Family Dispute Resolution Provider

A registered family dispute resolution provider is an individual or organisation who has met the required standards of training, experience and suitability for inclusion on the Family Dispute Resolution Register. Registered family dispute resolution providers can conduct family dispute resolution and, if needed, issue a certificate for you to take to court to confirm that an attempt at family dispute resolution was made.

 The Australian Government funds Family Relationship Centres, and a number of other community-based organisations, under the Family Relationship Services Program to provide Family Dispute Resolution Services across Australia. Other organisations may be designated under the Family Law Act 1975 to provide family dispute resolution. All these organisations will be registered family dispute resolution providers. Individuals working in private practice may also apply to be registered family dispute resolution providers.

 Why should I use a registered family dispute resolution provider?

Where you are unable to resolve your arrangements through family dispute resolution and decide to go to court, you will need a certificate to say you have tried to solve the matter through family dispute resolution (unless you meet one of the exceptions). You will only be able to obtain a valid certificate from a registered family dispute resolution provider.

How do I get screened out?

If a family dispute resolution practitioner does not believe it is appropriate to proceed, they can issue you with a certificate exempting you from mediation and you can then start court proceedings. You will need to file the exemption certificate with your court documents.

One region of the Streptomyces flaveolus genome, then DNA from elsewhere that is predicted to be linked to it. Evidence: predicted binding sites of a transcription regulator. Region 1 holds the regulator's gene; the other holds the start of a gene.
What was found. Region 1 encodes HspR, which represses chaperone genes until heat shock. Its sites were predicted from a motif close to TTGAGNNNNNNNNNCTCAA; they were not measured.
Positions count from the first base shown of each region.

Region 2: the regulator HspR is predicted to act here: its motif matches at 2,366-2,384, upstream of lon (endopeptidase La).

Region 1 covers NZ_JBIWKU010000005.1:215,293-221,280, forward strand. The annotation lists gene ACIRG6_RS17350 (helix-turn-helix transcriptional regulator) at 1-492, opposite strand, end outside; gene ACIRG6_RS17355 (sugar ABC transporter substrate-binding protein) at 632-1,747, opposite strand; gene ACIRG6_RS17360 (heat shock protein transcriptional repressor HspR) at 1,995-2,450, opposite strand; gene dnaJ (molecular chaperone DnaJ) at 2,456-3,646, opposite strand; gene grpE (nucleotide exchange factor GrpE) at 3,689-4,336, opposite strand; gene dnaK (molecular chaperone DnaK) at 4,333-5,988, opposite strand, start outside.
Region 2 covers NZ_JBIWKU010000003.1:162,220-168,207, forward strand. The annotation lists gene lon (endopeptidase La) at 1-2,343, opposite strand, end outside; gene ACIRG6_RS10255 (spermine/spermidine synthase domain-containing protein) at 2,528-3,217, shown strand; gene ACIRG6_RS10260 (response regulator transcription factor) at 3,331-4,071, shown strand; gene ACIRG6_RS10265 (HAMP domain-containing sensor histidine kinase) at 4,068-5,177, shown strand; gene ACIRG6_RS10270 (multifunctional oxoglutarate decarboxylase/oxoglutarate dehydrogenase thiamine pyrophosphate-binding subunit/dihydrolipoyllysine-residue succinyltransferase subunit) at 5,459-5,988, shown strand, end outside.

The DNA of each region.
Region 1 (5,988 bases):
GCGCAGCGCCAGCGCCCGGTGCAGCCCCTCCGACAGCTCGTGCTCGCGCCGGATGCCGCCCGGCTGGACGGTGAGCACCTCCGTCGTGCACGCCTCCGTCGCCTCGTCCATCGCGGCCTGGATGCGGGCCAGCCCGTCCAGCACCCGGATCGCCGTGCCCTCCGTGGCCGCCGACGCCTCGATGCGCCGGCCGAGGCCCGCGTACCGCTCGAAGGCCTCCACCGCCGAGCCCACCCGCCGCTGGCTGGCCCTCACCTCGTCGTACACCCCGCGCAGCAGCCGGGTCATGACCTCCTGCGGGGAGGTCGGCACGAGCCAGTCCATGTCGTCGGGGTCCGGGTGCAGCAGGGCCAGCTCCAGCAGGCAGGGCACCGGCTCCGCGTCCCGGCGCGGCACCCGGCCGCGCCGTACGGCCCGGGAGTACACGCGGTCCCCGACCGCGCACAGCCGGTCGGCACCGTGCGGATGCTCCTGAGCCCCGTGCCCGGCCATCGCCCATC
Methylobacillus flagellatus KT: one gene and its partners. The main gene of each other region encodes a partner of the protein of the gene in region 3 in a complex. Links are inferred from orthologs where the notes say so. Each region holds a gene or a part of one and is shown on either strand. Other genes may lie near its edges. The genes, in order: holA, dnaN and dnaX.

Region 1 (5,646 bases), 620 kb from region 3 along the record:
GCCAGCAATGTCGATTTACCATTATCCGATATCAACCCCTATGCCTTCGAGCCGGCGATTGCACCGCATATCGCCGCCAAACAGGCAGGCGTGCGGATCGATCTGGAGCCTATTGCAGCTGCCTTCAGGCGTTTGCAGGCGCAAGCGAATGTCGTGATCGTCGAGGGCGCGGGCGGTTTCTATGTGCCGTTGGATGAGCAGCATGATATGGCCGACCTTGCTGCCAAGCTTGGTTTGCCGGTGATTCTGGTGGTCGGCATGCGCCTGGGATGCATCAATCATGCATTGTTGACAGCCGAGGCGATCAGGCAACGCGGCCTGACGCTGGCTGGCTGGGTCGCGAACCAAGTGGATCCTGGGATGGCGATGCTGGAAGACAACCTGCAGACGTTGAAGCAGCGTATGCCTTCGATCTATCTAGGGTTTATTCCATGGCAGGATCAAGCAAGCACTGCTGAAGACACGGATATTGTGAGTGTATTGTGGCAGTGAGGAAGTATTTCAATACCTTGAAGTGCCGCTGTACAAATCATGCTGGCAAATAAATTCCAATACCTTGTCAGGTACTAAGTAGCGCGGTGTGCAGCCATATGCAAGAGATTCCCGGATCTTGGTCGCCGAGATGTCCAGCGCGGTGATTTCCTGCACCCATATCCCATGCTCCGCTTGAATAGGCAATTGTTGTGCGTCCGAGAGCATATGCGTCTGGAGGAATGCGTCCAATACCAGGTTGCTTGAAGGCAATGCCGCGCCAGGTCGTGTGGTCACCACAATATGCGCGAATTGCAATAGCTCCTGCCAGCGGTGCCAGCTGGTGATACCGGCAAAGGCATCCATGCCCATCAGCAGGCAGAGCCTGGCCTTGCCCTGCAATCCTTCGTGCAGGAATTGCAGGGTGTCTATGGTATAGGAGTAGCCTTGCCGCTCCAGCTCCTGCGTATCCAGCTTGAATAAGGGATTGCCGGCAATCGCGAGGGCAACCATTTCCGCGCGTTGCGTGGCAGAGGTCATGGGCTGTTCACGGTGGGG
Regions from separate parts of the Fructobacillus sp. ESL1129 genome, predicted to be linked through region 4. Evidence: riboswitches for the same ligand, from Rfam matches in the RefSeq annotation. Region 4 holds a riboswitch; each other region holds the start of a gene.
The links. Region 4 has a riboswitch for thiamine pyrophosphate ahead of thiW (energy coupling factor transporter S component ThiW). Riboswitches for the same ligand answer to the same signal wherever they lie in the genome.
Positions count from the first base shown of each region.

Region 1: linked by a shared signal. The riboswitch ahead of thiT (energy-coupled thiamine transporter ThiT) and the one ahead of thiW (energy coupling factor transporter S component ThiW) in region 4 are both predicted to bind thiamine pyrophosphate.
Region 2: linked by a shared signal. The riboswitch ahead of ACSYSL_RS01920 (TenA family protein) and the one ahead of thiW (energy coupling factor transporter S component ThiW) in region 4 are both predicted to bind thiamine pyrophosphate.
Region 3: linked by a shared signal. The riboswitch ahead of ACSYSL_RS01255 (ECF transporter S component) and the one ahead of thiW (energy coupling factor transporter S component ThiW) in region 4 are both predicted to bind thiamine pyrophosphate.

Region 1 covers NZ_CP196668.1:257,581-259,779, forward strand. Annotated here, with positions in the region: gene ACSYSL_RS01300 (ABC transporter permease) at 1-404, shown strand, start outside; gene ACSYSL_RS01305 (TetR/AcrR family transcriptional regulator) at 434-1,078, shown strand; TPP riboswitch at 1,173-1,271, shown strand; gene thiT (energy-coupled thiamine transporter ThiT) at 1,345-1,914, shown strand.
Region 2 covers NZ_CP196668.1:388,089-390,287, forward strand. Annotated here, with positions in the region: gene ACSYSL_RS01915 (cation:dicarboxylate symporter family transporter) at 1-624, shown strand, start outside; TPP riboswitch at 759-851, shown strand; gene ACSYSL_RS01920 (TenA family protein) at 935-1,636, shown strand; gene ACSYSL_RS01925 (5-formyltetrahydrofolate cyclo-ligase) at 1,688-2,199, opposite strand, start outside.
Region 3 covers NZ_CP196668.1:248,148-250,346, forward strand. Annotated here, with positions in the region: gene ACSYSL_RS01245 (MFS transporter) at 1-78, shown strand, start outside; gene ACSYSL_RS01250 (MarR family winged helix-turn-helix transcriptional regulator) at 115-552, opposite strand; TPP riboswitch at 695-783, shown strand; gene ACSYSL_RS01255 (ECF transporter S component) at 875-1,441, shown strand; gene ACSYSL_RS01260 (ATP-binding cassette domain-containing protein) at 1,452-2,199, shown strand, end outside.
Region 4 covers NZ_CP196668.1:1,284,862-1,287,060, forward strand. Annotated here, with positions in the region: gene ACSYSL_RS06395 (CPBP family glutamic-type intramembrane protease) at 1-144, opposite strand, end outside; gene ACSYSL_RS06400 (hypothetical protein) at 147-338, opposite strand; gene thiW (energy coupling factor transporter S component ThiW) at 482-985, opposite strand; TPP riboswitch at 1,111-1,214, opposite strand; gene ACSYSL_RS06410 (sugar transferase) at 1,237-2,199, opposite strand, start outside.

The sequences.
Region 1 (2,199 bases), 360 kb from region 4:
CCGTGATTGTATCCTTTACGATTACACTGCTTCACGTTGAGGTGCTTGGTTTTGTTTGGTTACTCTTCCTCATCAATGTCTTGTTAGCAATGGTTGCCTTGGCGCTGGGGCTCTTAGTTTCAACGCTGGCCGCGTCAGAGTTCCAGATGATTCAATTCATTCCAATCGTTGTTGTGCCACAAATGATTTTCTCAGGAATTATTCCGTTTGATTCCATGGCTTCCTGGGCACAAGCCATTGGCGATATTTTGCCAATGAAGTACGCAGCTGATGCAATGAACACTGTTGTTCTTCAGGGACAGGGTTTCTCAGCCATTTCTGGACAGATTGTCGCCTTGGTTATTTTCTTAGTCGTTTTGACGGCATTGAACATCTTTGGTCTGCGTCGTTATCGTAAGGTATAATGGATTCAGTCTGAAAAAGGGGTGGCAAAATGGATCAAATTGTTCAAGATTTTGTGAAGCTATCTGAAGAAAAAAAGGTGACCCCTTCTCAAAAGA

In working out whether to mediate or not, a family dispute resolution practitioner must consider whether a person’s ability to negotiate freely in the dispute is affected by any of the following

•a history of domestic violence

•the likely safety of the people involved

•equality of bargaining power between you and the other parent

•the risk that a child may suffer abuse

•the emotional, psychological and physical health of you and your expartner

•any other relevant matter

How do I find a registered family dispute resolution provider?

To find a family dispute resolution provider Click here


What information will a family dispute resolution practitioner provide me with?

Family dispute resolution providers must provide you with a statement about the process and your rights and about the qualifications of, and fees charged by a family dispute resolution practitioner before family dispute resolution can be started.

If you are trying to resolve disagreements about your children, the family dispute resolution practitioner must give you information about parenting plans and other services available to help you.

Family dispute resolution practitioners are also required to provide you with the particulars about a complaints mechanism which you can use should you wish to complain about the services they provide to you.

What happens in family dispute resolution?

A family dispute resolution practitioner can help you and the other person discuss issues, look at options, and to develop arrangements for your children.

Before family dispute resolution can commence, an assessment will be made to see whether family dispute resolution is suitable for your situation.

Are things said at family dispute resolution confidential and can they be used in court?

Under the Family Law Act, everything you say in front of a family dispute resolution practitioner is confidential – except in certain circumstances, such as to prevent a serious threat to someone’s life or health or to prevent the commission of a crime.